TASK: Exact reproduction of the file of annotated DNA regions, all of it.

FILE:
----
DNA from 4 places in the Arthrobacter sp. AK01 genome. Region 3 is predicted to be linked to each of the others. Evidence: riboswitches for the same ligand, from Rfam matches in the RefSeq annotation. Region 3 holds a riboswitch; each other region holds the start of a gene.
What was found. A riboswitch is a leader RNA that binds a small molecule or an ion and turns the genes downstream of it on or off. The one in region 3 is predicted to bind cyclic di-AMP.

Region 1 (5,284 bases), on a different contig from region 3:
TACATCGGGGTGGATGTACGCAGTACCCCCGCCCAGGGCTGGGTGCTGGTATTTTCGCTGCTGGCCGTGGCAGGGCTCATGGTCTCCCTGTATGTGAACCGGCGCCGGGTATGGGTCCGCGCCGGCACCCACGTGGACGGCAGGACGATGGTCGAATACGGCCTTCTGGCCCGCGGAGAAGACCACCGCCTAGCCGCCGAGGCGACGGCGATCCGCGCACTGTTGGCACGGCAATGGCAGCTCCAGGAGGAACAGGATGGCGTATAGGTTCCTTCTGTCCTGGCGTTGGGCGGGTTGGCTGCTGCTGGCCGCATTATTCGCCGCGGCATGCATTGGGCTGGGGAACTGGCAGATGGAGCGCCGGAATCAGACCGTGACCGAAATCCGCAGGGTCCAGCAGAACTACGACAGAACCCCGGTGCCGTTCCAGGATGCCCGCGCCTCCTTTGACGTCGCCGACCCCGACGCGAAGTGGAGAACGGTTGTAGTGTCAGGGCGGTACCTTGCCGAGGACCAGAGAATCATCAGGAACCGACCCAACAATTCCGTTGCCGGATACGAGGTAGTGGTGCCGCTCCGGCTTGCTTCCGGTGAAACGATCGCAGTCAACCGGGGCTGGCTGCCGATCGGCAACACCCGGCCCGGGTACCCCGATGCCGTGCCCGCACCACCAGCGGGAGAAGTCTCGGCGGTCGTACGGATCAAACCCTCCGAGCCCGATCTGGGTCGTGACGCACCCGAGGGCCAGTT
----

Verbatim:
DNA from 4 places in the Arthrobacter sp. AK01 genome. Region 3 is predicted to be linked to each of the others. Evidence: riboswitches for the same ligand, from Rfam matches in the RefSeq annotation. Region 3 holds a riboswitch; each other region holds the start of a gene.
What was found. A riboswitch is a leader RNA that binds a small molecule or an ion and turns the genes downstream of it on or off. The one in region 3 is predicted to bind cyclic di-AMP.

Region 1 (5,284 bases), on a different contig from region 3:
TACATCGGGGTGGATGTACGCAGTACCCCCGCCCAGGGCTGGGTGCTGGTATTTTCGCTGCTGGCCGTGGCAGGGCTCATGGTCTCCCTGTATGTGAACCGGCGCCGGGTATGGGTCCGCGCCGGCACCCACGTGGACGGCAGGACGATGGTCGAATACGGCCTTCTGGCCCGCGGAGAAGACCACCGCCTAGCCGCCGAGGCGACGGCGATCCGCGCACTGTTGGCACGGCAATGGCAGCTCCAGGAGGAACAGGATGGCGTATAGGTTCCTTCTGTCCTGGCGTTGGGCGGGTTGGCTGCTGCTGGCCGCATTATTCGCCGCGGCATGCATTGGGCTGGGGAACTGGCAGATGGAGCGCCGGAATCAGACCGTGACCGAAATCCGCAGGGTCCAGCAGAACTACGACAGAACCCCGGTGCCGTTCCAGGATGCCCGCGCCTCCTTTGACGTCGCCGACCCCGACGCGAAGTGGAGAACGGTTGTAGTGTCAGGGCGGTACCTTGCCGAGGACCAGAGAATCATCAGGAACCGACCCAACAATTCCGTTGCCGGATACGAGGTAGTGGTGCCGCTCCGGCTTGCTTCCGGTGAAACGATCGCAGTCAACCGGGGCTGGCTGCCGATCGGCAACACCCGGCCCGGGTACCCCGATGCCGTGCCCGCACCACCAGCGGGAGAAGTCTCGGCGGTCGTACGGATCAAACCCTCCGAGCCCGATCTGGGTCGTGACGCACCCGAGGGCCAGTT